By far, the most famous attraction on Roanoke Island is the Lost Colony — a lavish, something-for-everyone drama with special effects, daring action, comedy, music and dance. It relates the true story of the disappearance — no one knows where or why — of 116 men, women and children who settled in the New World in 1587.

Even this list does not exhaust the possibilities. The Graveyard of the Atlantic Museum in Hatteras village tells the story of more than 2,000 known shipwrecks that lie in waters off the Outer Banks. Many went down in the 18th and 19th centuries, victims of dangerous currents, shoals and storms.

Others were cargo vessels heading to England that were sunk by German submarines lurking off our country’s east coast during World War II. Parts of several shipwrecks are visible today on beaches or in shallow water at low tide.

Other well-done exhibits at the museum deal with pirates, including the notorious Blackbeard, who was killed in the area, and the Civil War ironclad U.S.S. Monitor.

Lighthouse buffs will think they’ve gone to heaven. Three towers mark the Outer Banks, two of which are open from spring to fall for those — not I — who wish to climb to the top. Also available are remnants of what once were more than 20 life-saving stations that were built along the Banks in the late 19th century.

Crews risked their lives to rescue people from wrecked ships. Story-telling and realistic beach drill reenactments during summer bring this bit of history to life in a dramatic way.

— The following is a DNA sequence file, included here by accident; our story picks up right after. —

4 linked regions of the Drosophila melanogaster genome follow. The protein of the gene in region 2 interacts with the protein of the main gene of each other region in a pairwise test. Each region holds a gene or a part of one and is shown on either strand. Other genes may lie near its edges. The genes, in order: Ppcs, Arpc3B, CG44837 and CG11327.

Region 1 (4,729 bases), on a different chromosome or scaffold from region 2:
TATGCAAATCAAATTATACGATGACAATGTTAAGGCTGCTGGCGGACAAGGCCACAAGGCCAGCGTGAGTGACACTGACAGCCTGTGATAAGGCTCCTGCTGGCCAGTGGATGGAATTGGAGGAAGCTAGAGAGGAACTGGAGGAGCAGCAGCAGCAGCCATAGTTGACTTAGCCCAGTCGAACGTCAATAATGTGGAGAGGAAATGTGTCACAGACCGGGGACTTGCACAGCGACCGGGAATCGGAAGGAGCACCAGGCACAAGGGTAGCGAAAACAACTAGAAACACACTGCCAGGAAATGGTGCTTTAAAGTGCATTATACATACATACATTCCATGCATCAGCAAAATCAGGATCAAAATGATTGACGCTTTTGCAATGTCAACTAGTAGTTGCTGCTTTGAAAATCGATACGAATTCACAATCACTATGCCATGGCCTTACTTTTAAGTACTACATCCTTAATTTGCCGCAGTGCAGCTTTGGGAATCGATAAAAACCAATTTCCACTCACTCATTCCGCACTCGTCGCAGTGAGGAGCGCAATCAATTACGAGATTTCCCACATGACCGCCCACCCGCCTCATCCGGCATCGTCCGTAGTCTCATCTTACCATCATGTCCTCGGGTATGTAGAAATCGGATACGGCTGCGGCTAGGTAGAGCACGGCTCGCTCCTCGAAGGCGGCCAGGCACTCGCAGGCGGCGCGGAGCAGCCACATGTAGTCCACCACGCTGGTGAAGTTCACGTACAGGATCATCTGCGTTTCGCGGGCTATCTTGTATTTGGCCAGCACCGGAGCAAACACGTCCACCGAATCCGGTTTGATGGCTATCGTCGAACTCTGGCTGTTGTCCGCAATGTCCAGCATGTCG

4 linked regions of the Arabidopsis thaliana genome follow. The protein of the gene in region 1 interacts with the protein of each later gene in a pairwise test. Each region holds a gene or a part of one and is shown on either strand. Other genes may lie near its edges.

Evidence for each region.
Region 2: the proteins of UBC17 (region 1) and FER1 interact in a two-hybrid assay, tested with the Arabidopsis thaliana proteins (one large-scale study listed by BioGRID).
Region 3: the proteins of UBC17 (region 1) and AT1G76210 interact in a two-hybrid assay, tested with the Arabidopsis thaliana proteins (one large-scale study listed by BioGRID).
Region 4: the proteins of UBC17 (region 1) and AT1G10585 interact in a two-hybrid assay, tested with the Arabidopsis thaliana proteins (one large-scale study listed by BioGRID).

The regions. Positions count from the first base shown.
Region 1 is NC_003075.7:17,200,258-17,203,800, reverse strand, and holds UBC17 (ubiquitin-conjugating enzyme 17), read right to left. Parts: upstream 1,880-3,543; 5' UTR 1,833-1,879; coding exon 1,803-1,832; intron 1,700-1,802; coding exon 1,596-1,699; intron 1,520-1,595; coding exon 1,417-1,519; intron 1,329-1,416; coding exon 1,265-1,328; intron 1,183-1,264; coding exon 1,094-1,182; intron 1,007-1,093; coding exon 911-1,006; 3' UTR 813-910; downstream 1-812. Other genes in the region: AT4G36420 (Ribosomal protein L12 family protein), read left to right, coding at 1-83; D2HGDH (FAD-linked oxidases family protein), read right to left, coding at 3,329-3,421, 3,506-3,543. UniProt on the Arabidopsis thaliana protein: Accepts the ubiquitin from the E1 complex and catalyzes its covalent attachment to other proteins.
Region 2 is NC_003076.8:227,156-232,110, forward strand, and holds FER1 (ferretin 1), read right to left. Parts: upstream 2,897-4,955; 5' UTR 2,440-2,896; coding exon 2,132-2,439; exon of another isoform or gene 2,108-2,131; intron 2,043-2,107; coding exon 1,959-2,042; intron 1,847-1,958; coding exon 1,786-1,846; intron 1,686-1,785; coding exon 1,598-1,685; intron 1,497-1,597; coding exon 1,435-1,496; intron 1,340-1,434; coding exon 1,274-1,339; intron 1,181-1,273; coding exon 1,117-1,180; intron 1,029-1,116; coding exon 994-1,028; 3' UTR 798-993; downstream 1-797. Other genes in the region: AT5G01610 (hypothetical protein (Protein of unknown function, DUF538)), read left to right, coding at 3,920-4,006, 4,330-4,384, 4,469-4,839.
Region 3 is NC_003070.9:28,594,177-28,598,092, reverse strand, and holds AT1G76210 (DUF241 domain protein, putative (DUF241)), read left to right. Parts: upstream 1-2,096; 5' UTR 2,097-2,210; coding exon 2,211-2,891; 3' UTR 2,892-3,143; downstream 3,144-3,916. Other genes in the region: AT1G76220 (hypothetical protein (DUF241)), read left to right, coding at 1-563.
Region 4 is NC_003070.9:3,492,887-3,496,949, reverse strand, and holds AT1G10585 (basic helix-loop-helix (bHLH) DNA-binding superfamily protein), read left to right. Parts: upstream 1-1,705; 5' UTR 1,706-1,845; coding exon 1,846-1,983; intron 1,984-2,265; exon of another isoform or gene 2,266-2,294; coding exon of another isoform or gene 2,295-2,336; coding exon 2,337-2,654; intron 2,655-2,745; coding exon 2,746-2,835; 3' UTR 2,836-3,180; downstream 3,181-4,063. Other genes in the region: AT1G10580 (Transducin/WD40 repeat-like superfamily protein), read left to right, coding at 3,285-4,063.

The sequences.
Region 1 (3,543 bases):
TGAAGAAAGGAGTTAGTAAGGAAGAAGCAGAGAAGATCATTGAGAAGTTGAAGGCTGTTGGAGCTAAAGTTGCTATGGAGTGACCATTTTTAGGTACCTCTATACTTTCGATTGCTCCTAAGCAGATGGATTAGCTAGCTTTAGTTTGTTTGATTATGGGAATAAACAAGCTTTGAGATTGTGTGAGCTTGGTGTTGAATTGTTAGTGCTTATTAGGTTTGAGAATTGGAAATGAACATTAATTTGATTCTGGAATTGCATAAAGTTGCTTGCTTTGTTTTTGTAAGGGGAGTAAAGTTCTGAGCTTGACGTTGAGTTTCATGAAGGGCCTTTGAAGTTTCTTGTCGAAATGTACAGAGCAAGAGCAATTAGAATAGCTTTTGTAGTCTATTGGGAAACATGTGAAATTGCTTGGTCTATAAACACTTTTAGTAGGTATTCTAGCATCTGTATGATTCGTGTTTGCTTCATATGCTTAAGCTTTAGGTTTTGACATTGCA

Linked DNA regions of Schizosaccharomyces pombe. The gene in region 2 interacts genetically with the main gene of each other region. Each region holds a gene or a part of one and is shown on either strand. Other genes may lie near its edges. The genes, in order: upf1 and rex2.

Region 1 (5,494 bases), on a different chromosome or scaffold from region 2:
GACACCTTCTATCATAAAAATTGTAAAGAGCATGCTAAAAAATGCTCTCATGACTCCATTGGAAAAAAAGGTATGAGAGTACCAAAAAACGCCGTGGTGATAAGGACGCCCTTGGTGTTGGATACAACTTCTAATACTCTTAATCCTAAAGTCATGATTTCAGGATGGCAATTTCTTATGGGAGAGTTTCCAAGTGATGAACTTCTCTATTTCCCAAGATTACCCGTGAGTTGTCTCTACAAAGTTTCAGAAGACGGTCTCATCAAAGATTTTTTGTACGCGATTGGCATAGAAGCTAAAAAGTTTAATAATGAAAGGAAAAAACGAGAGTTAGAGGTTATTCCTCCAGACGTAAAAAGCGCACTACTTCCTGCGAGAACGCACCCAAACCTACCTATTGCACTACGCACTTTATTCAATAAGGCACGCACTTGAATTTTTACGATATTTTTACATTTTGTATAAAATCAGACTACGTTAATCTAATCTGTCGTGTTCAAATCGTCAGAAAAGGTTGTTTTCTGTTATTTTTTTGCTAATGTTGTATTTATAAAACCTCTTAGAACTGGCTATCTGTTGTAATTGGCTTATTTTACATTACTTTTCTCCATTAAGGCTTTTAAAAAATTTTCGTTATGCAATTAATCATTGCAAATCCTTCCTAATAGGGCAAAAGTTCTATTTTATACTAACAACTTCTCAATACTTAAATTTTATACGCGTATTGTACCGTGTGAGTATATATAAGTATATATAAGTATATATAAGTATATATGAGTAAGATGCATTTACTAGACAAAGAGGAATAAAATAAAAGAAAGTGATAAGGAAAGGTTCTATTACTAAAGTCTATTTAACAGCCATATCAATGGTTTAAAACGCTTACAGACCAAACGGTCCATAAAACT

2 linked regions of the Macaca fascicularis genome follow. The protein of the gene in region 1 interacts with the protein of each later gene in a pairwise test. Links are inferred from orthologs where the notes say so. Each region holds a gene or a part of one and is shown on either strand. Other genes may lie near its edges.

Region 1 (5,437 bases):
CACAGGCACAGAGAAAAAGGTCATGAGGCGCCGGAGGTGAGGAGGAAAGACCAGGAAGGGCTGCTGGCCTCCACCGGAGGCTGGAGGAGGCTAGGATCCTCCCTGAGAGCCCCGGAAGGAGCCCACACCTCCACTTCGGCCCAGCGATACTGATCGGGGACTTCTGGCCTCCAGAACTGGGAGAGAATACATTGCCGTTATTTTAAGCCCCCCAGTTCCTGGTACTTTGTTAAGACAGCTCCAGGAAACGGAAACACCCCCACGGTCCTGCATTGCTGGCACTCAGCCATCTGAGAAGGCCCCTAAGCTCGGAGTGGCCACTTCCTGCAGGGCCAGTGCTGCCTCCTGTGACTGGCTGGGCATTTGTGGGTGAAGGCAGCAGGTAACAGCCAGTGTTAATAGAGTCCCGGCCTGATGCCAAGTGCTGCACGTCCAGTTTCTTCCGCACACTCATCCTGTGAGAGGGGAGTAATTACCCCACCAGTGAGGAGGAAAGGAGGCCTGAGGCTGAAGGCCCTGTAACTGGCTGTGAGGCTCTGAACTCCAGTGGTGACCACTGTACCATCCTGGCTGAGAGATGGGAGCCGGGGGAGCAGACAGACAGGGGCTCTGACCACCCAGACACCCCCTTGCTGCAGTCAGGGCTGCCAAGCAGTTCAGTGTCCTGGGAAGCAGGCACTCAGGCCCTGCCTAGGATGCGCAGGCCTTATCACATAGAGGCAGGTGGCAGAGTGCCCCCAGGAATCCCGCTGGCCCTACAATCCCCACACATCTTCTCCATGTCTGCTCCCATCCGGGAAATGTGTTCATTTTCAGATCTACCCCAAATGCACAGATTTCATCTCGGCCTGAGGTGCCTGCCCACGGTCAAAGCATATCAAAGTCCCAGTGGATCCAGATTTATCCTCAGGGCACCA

If climbing the 257 steps of the Cape Hatteras Lighthouse isn’t your idea of enjoyable exercise, there’s always hiking and hang gliding, kayaking and kite boarding, fishing and crabbing, sailing and surf boarding.

Oh yes, and one of my favorite beach pastimes: relaxing on some of the finest sand anywhere, with a good book.

If you go

It takes about five hours to drive from Washington to Duck and Corolla at the northern end of the Outer Banks.

I recommend buying and listening to three audio guided tours ($10 each) that I used, which provide historical and interesting tidbits about the area. For information, call (252) 441-3201 or log onto

There’s a wide choice of motels along the Banks in every price range. Typical is Shutters on the Banks in Kill Devil Hills, with heated indoor and outdoor swimming pools and a location near the Wright Brothers Museum and Roanoke Island. Summer rates begin at $150. For more information, call 1-800-848-3728 or log onto

By contrast, my wife Fyllis and I spent only about $100 a night for much larger accommodations. By sharing our stay with friends, we enjoyed a three-story beach-front house including use of a kitchen, which saved money on meals. With an estimated 12,000 rental houses available, there’s plenty of choice for every budget.

Dining also offers a wide selection. Seafood is fresh and excellent, including the catch-of-the-day sandwich at the diner-like Kill Devil Grill ($9). The eclectic menu ranges from grilled white pizza ($7.25) to half roast chicken ($13). Locals drop by for the pecan pie and apple crisp deserts ($6). It’s at milepost 10 on Route 12. For more information, log onto or call (252) 449-8181.

Many restaurants offer views of the sea or sound, so you might as well have dinner at one of them. Dinky’s, overlooking a small harbor in Hatteras, serves excellent tuna tartare ($9) and crab ravioli ($11), followed by a long list of seafood entrees. It’s on the second floor of the Village Marina. For more information, call (252) 986-2020 or log onto .

For more information about visiting the Outer Banks, call 1-877-629-4386 or log onto